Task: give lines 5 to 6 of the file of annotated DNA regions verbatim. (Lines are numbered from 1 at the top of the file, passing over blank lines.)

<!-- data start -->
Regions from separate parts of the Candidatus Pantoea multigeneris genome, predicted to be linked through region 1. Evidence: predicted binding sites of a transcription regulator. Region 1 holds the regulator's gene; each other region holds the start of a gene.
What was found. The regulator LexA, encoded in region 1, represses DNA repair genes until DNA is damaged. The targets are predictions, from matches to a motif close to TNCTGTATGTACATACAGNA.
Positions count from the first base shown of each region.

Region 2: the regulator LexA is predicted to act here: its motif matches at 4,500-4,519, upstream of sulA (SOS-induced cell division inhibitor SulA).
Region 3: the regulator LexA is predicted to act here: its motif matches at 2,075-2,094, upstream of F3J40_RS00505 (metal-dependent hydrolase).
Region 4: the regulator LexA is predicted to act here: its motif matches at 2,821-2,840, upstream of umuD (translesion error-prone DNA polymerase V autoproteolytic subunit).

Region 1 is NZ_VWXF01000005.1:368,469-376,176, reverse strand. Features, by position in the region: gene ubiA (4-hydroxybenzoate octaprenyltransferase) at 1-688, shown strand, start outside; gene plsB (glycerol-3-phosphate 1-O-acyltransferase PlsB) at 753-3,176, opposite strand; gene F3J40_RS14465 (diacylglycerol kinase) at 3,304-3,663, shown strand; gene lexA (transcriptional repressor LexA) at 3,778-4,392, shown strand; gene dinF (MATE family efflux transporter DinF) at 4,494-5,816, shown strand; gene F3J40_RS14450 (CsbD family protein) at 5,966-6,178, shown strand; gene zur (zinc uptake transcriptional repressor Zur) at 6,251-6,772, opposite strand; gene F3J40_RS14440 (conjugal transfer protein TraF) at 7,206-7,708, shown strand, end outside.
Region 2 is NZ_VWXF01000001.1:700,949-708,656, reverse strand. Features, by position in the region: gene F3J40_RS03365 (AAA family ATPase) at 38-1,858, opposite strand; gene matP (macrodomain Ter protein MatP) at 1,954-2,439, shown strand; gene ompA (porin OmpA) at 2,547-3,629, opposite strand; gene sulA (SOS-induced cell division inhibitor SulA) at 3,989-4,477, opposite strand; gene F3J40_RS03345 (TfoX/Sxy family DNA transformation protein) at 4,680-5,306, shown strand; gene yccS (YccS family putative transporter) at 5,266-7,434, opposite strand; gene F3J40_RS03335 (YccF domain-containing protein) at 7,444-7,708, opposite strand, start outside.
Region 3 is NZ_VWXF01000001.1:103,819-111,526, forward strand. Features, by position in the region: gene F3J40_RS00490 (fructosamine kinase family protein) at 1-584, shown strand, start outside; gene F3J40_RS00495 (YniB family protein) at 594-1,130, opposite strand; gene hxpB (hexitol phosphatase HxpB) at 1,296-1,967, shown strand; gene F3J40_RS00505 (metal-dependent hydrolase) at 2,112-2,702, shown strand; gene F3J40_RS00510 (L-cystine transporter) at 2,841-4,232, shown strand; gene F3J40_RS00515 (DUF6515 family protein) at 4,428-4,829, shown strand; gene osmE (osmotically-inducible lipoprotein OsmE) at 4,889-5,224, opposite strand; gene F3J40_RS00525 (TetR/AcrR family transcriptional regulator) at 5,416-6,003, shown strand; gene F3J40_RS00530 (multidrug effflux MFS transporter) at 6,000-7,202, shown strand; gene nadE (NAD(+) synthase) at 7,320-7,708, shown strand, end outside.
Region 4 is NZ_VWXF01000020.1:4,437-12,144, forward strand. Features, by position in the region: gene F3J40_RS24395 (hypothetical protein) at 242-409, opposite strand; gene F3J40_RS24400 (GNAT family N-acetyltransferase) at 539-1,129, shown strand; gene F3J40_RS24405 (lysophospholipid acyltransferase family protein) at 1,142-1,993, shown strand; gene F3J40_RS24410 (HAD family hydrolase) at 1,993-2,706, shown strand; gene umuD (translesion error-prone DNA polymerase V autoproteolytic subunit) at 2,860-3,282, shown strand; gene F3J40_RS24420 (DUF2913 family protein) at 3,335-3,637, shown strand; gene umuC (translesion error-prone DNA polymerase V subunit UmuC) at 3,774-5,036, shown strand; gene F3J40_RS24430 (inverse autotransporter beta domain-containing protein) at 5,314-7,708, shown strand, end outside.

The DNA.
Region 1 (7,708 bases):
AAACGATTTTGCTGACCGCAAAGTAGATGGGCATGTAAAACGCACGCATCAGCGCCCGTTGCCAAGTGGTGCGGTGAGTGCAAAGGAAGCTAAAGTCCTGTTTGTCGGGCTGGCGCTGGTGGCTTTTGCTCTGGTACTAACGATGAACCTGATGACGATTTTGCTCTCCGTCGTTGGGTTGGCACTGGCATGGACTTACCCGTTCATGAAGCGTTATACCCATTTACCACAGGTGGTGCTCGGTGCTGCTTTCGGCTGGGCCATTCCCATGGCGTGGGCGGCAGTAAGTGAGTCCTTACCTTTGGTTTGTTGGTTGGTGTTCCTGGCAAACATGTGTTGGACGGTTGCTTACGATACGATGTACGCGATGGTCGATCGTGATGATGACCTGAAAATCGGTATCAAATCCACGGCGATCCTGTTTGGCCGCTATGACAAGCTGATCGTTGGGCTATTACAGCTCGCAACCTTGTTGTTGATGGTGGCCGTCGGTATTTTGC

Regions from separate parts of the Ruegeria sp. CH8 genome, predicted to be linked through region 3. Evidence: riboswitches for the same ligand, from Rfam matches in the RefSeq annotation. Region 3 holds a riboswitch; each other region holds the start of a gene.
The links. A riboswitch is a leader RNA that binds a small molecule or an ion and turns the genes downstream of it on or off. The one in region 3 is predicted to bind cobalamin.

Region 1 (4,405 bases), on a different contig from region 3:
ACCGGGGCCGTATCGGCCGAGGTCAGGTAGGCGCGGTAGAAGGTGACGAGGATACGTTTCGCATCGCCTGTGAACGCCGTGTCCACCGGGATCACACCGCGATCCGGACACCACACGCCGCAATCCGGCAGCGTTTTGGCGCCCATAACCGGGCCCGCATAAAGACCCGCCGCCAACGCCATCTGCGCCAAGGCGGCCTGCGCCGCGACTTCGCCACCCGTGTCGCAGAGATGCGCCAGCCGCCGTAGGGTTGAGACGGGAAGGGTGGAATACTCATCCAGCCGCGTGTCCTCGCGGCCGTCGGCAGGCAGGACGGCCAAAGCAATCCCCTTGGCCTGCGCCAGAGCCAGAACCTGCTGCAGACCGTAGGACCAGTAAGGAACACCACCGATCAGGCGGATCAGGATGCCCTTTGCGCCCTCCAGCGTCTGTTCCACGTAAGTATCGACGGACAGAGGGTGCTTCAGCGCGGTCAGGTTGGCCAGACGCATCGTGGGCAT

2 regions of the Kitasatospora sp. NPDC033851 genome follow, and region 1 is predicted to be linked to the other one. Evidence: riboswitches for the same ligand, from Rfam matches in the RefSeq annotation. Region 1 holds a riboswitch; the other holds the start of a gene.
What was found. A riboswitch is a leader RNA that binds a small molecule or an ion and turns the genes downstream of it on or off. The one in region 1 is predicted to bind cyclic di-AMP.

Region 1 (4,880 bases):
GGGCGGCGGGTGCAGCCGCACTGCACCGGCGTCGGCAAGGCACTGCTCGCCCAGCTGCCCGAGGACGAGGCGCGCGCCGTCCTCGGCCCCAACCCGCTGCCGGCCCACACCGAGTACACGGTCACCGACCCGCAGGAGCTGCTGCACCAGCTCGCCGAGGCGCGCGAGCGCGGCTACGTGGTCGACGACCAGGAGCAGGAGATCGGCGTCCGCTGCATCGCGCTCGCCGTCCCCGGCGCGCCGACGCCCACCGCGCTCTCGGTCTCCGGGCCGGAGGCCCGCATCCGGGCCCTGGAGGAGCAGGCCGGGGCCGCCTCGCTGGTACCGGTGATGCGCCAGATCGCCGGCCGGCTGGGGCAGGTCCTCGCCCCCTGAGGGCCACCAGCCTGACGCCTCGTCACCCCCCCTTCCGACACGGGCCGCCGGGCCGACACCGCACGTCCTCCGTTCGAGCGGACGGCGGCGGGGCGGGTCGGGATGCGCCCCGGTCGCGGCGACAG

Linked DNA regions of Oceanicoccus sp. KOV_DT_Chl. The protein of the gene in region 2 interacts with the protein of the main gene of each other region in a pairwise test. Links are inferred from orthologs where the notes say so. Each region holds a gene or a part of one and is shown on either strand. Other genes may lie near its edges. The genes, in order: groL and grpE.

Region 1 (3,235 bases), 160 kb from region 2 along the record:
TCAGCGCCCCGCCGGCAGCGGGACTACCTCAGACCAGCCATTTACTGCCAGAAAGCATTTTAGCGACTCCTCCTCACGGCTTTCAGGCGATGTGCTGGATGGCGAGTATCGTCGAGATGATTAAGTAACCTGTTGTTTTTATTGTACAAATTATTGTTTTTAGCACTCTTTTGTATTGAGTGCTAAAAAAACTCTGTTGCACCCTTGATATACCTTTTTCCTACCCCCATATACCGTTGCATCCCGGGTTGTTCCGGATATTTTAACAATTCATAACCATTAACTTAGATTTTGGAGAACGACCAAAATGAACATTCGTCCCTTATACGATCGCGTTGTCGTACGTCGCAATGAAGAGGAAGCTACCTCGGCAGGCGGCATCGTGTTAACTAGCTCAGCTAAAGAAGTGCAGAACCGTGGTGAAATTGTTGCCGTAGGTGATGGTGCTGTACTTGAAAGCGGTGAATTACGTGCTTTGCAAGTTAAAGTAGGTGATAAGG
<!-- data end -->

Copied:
Region 3: the regulator LexA is predicted to act here: its motif matches at 2,075-2,094, upstream of F3J40_RS00505 (metal-dependent hydrolase).
Region 4: the regulator LexA is predicted to act here: its motif matches at 2,821-2,840, upstream of umuD (translesion error-prone DNA polymerase V autoproteolytic subunit).